At a time when most people agree that Google or Apple have replaced Microsoft as the tech industry’s top player, government regulators on two continents are going retro, pushing old antitrust arguments. This backward-looking thinking threatens innovation for all companies and needs to stop now.
While the technology community has moved from obsessing over operating systems to focusing on Internet search and digital media, government regulators are stuck in the past, wasting taxpayer time and money. A case in point is a group of states, led by California’s Attorney General and former governor Jerry Brown. This week, they told a federal judge that Microsoft’s “market power remains undiminished,” a statement that must make the execs at Google and Apple giggle with glee. For those who see the transition to Web-based services taking off, it’s a total joke.
Demanding ‘Essential Language’
Of course, even if one believes that the future of computing lies on the desktop, there is healthy competition coming from open source Linux systems as well as from Apple, which now ships one of every six laptop computers in the U.S. and has moved up to a third-place tie with Gateway. Indeed, even the state of California has been thinking about switching from using proprietary products to open source for the state’s computing needs. But there is a deeper, more critical issue here.
In demanding that the court extend Microsoft’s consent decree, California regulators and their colleagues are attempting to meddle in server protocol licensing, an issue intertwined with intellectual property issues that was also discussed last year before Europe’s Court of First Instance (CFI).
Last April, Microsoft’s competitors traveled from the U.S. to tell Europe’s CFI that companies like Sun Microsystems and IBM have trouble “interoperating” with Microsoft servers because Microsoft is not sharing the “essential language” needed to talk between computers, thus harming competition. A closer look at the issue revealed a different story — one where competitors were trying to use the courts to gain free access to another company’s intellectual property. That scenario should make the entire industry sit up and worry.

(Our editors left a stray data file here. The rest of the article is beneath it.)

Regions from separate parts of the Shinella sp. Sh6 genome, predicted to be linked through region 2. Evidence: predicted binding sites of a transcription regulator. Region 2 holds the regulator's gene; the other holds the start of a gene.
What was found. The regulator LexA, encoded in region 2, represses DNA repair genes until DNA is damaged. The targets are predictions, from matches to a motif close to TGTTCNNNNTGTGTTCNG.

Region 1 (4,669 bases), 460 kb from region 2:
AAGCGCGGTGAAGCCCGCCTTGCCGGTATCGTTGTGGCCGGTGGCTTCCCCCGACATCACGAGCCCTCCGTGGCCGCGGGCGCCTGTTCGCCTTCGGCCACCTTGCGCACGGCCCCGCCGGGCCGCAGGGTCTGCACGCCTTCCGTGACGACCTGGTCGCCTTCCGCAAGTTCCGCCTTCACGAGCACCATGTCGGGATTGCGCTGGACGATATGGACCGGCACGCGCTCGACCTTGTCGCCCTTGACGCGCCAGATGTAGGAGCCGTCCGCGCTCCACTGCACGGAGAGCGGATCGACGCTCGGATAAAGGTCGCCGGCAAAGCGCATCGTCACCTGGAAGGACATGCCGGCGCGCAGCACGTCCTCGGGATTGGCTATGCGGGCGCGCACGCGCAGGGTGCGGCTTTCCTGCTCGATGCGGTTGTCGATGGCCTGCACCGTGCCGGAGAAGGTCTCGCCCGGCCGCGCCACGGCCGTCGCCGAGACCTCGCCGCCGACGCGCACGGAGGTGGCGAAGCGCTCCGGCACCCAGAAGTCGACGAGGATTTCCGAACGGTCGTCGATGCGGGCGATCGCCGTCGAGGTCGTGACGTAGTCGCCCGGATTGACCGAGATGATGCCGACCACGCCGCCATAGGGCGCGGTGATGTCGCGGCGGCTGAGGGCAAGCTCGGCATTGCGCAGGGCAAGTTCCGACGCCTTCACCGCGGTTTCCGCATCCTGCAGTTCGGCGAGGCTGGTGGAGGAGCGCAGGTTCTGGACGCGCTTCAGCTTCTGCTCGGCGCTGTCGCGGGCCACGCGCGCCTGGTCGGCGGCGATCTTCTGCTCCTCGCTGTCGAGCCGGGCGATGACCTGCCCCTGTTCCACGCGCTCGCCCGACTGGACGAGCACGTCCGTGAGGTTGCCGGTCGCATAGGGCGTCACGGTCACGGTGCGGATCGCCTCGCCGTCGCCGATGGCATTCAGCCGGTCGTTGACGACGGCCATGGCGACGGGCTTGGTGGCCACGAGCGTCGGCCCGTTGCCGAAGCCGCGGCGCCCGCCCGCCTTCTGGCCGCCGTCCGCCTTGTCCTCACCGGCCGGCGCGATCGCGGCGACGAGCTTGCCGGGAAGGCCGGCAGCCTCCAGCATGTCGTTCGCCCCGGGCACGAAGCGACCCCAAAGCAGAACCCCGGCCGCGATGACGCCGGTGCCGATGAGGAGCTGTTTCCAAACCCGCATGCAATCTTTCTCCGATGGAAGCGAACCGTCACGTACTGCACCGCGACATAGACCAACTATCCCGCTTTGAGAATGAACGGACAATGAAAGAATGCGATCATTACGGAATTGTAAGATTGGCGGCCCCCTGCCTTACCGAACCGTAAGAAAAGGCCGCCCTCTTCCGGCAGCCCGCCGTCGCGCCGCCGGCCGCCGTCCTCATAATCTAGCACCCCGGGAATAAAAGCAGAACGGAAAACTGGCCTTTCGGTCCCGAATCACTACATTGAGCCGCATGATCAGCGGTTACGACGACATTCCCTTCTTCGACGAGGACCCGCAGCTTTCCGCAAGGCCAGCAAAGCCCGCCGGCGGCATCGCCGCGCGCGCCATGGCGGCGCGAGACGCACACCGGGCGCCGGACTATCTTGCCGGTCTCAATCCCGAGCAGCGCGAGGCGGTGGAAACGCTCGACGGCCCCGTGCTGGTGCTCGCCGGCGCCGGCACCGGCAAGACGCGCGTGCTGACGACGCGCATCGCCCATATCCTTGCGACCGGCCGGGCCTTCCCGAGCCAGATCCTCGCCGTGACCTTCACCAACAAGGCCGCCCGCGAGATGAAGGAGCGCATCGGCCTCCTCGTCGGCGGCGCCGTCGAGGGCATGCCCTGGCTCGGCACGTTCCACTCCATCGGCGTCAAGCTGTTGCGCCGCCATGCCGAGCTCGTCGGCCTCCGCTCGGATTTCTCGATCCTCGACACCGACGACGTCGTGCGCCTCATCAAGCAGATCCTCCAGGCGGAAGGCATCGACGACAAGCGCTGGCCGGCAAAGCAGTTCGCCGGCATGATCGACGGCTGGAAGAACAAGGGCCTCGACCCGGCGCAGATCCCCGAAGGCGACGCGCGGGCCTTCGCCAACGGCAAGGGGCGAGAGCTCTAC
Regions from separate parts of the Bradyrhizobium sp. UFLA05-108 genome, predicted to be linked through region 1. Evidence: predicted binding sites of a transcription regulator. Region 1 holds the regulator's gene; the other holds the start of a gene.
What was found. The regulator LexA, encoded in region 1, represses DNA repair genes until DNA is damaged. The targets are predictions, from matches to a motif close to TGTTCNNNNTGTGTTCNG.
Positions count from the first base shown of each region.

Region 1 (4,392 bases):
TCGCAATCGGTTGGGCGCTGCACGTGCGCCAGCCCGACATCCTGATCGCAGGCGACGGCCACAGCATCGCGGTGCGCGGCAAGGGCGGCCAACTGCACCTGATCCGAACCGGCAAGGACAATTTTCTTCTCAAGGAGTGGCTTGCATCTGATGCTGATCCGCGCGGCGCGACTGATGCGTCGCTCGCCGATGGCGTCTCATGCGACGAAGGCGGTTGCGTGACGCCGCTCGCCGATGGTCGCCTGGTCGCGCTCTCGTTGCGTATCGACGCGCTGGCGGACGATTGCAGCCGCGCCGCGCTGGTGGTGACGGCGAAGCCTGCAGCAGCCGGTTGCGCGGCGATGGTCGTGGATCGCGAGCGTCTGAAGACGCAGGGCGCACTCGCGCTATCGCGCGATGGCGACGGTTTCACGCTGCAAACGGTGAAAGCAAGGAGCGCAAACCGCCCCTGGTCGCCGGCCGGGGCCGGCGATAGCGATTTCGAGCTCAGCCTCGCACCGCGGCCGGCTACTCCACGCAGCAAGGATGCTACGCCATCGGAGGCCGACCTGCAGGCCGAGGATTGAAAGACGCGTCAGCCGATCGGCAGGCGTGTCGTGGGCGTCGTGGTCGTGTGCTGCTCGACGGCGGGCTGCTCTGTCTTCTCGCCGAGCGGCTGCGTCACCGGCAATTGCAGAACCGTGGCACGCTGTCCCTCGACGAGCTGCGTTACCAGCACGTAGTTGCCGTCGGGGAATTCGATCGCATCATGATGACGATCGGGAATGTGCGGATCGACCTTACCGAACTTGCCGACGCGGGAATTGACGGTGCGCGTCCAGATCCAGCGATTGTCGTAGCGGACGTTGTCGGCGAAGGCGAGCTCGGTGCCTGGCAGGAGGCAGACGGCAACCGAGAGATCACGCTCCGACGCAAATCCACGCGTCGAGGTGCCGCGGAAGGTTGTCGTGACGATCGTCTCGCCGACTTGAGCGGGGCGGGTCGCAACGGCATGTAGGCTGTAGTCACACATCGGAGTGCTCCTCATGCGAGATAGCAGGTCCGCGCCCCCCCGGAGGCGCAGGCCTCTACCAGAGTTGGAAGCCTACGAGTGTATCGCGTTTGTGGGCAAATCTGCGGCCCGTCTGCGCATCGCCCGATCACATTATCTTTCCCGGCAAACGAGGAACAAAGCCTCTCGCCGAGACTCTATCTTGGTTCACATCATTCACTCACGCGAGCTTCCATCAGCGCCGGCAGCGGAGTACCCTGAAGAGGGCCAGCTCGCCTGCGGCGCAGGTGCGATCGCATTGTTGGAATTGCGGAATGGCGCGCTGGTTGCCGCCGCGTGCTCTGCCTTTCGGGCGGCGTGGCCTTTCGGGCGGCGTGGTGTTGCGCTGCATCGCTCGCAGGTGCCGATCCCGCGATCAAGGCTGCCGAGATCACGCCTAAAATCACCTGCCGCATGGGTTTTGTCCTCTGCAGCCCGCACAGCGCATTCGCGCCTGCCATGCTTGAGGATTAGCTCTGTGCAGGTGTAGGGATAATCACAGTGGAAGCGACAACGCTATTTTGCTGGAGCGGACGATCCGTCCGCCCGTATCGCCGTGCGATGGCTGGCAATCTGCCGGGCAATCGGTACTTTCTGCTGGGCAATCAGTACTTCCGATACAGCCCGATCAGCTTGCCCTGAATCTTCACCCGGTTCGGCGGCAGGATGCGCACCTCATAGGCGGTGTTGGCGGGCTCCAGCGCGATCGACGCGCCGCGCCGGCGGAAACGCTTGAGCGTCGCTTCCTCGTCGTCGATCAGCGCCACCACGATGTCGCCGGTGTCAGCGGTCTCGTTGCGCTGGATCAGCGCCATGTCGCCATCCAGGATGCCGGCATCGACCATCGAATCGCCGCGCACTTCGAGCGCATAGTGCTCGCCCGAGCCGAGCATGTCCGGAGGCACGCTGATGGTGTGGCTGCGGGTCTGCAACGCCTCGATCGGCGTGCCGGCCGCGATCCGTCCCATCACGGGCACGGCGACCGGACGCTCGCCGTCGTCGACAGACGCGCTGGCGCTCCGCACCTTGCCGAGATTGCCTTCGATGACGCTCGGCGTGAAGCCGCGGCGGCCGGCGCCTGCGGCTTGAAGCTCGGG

What drives competitors crazy is that Microsoft figured out how to create a distributed computing cluster that works really well with thousands of computers. This stands in contrast to other vendors like Sun Microsystems, who can only offer a solution using four computers, and Novell, who can only do it with 150. These competitors would like to be able to see and copy Microsoft’s patented invention, as they have failed to find the secrets through reverse engineering. Microsoft offered to license the technology to them, but regulators have claimed the price is too high.
Interoperating or Cloning?
The intellectual property at stake in this case does not act like a language, as competitors and regulators claim, but rather like DNA. Free access, then, would give Microsoft’s rivals the ability not to talk with them, but to clone them — a dangerous development that would be costly in terms of profits for Microsoft and for the future of any company that relies on intellectual property for its livelihood. This should send a clear message to California regulators and their colleagues who are trying to go down a similar dangerous road. Forcibly sharing patented intellectual property may temporarily make tech competitors happy, but in the long run it would be a disaster.
Imagine if Google were forced to share algorithm secrets with competitors or if Apple were to be forced to allow any music file type to be played on the iPod? Those companies would take a big financial hit, affecting their ability to innovate. It would also hurt state tax revenues significantly.
The CFI’s ruling on Monday will send a message to the technology community about just how much a successful company is allowed to innovate according to European law. In a global world, a pro-innovation ruling will be important for everyone. Back in the U.S., a group of states led by New York has agreed that court oversight of Microsoft can end under the current schedule, set for mid-November.
Brown and his colleagues in other states should follow New York’s lead and drop the retro thinking.
Sonia Arrison, a TechNewsWorld columnist, is senior fellow in technology studies at the California-based Pacific Research Institute.